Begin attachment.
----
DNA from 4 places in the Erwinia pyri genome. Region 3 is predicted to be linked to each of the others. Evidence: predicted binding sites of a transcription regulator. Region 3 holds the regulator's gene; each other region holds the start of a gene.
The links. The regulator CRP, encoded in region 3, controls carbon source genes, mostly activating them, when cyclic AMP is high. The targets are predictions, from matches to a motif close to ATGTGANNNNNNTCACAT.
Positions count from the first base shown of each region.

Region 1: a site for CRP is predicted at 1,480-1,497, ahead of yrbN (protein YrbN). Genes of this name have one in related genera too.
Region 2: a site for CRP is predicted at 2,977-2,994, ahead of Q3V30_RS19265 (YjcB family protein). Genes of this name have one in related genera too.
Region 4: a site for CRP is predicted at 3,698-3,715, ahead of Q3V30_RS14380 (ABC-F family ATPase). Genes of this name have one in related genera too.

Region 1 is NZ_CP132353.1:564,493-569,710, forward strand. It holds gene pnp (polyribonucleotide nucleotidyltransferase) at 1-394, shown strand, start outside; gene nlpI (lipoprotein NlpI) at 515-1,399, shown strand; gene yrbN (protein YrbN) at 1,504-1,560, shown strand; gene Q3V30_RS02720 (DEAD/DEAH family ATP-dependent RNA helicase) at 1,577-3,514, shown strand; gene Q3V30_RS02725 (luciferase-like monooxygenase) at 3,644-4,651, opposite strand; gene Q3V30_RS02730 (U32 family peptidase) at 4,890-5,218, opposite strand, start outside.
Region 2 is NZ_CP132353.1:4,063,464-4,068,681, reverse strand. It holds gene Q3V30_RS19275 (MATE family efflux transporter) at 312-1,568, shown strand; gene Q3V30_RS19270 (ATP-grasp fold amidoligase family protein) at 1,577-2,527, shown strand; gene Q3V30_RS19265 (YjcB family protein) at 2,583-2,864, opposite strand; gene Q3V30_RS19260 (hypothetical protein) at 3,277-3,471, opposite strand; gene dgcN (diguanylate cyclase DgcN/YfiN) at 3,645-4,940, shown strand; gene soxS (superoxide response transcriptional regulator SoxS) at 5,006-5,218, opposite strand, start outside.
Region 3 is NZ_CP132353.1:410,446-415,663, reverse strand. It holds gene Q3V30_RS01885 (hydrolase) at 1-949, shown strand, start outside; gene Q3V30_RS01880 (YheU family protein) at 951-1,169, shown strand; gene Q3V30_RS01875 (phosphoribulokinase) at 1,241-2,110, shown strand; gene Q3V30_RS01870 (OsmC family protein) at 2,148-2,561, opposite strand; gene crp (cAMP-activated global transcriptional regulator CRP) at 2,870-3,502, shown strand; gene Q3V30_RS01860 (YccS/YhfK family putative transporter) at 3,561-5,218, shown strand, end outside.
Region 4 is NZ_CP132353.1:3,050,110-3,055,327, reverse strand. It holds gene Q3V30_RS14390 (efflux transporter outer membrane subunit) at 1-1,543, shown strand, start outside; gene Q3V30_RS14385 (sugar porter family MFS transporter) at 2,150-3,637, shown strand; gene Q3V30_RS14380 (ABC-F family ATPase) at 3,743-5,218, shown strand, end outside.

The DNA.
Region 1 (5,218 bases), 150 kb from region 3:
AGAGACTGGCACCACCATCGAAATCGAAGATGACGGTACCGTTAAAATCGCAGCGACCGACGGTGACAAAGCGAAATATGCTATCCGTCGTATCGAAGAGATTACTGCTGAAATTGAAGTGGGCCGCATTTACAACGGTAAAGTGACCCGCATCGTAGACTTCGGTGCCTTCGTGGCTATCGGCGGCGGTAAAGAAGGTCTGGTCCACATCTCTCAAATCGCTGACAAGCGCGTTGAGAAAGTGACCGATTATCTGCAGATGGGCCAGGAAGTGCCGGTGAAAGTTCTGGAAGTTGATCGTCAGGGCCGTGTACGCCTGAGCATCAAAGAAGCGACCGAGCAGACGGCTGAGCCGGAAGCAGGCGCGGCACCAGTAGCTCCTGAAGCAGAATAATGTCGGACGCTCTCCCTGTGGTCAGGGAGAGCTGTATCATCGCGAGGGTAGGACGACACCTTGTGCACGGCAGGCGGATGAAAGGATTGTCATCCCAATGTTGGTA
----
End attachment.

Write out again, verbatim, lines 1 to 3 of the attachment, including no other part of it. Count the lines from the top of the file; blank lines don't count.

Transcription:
DNA from 4 places in the Erwinia pyri genome. Region 3 is predicted to be linked to each of the others. Evidence: predicted binding sites of a transcription regulator. Region 3 holds the regulator's gene; each other region holds the start of a gene.
The links. The regulator CRP, encoded in region 3, controls carbon source genes, mostly activating them, when cyclic AMP is high. The targets are predictions, from matches to a motif close to ATGTGANNNNNNTCACAT.
Positions count from the first base shown of each region.